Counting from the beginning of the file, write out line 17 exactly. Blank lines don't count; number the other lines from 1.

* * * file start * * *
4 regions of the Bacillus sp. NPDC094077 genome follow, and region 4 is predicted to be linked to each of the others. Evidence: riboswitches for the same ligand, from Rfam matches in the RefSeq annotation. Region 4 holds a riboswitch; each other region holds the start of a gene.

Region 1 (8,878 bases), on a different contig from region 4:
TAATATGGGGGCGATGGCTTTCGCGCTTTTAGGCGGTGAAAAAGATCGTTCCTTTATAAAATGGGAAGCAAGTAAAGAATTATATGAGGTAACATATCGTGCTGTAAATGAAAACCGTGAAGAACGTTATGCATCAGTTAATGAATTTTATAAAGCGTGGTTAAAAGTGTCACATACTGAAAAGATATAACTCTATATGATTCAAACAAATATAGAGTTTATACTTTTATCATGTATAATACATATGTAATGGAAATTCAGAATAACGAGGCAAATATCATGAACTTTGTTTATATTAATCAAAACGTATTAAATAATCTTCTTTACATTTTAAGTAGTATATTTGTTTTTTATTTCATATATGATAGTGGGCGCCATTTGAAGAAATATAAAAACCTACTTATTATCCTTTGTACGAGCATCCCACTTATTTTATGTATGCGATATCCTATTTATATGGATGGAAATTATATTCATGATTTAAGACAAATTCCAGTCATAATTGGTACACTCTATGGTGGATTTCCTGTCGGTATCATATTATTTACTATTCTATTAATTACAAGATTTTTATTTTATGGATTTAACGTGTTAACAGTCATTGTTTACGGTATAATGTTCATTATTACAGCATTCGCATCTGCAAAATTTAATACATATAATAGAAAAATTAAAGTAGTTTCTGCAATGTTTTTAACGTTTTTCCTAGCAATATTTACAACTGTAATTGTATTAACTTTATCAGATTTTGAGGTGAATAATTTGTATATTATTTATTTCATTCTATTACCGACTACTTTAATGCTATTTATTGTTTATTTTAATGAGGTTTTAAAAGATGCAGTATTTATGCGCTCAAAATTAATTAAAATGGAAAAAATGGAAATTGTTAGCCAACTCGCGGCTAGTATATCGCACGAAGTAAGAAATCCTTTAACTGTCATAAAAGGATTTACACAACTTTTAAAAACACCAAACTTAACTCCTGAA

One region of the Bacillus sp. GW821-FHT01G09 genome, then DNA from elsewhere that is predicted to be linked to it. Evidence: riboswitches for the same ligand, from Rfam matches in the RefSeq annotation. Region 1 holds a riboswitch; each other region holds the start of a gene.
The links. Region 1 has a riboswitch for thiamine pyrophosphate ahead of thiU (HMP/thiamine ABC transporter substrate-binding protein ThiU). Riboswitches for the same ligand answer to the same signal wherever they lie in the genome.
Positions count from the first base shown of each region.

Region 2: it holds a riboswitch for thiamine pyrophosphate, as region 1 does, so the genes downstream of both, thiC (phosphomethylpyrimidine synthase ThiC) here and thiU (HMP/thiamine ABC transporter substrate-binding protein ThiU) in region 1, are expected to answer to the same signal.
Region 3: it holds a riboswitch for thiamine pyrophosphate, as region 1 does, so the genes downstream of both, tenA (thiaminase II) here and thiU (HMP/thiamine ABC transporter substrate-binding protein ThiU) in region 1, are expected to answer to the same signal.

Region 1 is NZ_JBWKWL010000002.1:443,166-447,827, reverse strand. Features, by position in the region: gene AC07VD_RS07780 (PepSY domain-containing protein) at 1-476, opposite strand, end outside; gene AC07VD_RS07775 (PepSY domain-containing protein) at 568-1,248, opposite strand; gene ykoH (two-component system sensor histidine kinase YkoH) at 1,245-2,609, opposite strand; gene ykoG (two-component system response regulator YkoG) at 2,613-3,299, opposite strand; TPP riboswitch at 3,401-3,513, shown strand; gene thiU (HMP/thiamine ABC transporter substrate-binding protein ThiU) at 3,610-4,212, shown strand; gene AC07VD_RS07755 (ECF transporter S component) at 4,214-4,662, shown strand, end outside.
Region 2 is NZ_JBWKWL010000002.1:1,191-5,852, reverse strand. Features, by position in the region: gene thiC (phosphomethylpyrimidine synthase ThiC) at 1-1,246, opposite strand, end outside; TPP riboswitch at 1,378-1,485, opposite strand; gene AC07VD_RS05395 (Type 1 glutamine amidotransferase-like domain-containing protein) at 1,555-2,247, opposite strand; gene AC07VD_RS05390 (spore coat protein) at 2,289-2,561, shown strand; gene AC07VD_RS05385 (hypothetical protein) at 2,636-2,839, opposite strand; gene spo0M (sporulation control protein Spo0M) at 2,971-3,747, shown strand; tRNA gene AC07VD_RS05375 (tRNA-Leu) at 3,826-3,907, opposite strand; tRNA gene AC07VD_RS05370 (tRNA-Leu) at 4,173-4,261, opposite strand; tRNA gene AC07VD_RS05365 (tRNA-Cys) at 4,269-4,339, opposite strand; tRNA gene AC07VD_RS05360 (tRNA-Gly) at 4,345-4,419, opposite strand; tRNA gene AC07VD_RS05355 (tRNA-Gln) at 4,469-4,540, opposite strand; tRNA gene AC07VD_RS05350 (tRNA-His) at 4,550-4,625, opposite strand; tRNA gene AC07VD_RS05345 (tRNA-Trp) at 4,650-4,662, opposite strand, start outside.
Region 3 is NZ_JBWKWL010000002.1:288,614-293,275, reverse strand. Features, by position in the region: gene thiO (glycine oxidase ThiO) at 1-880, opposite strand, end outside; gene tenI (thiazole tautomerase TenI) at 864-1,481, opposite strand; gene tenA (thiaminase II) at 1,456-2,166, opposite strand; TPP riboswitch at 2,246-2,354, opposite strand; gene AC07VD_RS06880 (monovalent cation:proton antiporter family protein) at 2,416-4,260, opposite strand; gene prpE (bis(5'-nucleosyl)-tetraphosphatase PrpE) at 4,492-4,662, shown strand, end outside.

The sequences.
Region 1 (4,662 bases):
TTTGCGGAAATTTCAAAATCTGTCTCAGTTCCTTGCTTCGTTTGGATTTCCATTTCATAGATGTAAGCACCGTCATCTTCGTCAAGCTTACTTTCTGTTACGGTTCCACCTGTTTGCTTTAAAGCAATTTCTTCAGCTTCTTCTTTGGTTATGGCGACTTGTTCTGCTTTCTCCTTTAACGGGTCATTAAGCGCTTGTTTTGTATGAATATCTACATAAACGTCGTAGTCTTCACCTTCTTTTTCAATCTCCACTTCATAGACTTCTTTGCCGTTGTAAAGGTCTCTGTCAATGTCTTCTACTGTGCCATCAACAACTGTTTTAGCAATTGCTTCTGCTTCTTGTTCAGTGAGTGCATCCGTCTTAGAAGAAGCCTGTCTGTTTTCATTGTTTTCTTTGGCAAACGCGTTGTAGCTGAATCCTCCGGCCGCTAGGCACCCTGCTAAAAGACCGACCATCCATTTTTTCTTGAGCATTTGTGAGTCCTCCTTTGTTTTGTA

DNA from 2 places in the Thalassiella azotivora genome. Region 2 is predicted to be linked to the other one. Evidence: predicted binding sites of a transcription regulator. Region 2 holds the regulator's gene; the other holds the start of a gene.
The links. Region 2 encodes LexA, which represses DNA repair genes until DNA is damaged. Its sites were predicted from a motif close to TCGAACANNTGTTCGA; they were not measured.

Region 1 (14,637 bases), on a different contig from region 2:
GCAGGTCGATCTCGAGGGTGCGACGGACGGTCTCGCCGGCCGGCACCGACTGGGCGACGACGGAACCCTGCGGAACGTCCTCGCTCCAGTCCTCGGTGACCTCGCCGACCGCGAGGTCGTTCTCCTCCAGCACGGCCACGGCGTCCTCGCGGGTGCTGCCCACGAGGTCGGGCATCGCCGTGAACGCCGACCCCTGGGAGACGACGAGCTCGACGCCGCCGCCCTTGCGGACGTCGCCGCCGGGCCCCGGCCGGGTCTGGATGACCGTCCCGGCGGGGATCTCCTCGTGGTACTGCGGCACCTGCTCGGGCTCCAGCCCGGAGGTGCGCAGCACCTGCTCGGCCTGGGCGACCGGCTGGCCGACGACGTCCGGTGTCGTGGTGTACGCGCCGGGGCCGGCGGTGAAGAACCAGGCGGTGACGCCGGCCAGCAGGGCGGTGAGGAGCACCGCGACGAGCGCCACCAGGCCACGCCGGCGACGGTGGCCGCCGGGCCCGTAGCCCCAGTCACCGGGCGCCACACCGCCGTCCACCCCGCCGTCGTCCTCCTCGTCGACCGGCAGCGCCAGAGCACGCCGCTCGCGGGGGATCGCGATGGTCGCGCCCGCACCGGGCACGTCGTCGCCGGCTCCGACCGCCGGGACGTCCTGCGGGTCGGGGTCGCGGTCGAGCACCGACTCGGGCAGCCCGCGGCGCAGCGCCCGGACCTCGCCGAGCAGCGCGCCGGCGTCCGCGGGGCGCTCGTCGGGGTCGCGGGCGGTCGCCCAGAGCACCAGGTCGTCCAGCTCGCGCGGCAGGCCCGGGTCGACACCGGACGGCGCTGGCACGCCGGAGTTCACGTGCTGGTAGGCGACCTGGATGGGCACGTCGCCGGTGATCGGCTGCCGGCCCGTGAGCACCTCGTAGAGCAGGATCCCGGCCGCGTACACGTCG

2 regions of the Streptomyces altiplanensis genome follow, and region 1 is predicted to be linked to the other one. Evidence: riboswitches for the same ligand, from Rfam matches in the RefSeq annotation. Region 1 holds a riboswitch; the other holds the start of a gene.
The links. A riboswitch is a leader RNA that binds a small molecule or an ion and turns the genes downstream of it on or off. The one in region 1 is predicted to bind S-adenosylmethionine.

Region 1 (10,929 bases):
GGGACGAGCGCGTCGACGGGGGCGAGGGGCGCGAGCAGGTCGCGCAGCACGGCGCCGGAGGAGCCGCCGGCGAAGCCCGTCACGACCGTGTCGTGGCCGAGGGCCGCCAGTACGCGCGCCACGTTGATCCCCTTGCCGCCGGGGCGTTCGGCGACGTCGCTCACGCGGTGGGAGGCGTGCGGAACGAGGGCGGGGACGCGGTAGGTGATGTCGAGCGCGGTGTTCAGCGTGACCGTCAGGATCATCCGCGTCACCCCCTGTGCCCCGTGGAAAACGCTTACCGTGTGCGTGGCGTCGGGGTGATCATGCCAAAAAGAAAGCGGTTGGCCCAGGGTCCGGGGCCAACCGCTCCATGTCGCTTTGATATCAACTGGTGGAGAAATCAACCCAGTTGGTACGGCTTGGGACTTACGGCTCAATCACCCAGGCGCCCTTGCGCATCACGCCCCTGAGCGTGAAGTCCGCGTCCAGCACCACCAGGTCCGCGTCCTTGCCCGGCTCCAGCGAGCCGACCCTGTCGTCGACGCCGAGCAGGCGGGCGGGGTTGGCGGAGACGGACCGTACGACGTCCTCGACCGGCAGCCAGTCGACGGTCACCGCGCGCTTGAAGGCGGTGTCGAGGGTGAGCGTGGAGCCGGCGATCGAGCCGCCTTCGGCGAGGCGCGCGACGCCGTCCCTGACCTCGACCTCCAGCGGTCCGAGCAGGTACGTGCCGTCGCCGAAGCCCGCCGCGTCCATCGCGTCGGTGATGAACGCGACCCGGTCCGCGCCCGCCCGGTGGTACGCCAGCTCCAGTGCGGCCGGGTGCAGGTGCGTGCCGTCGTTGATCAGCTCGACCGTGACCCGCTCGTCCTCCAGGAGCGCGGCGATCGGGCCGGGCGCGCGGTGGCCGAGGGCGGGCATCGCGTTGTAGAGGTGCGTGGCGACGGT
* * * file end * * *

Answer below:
Region 1 (14,637 bases), on a different contig from region 2: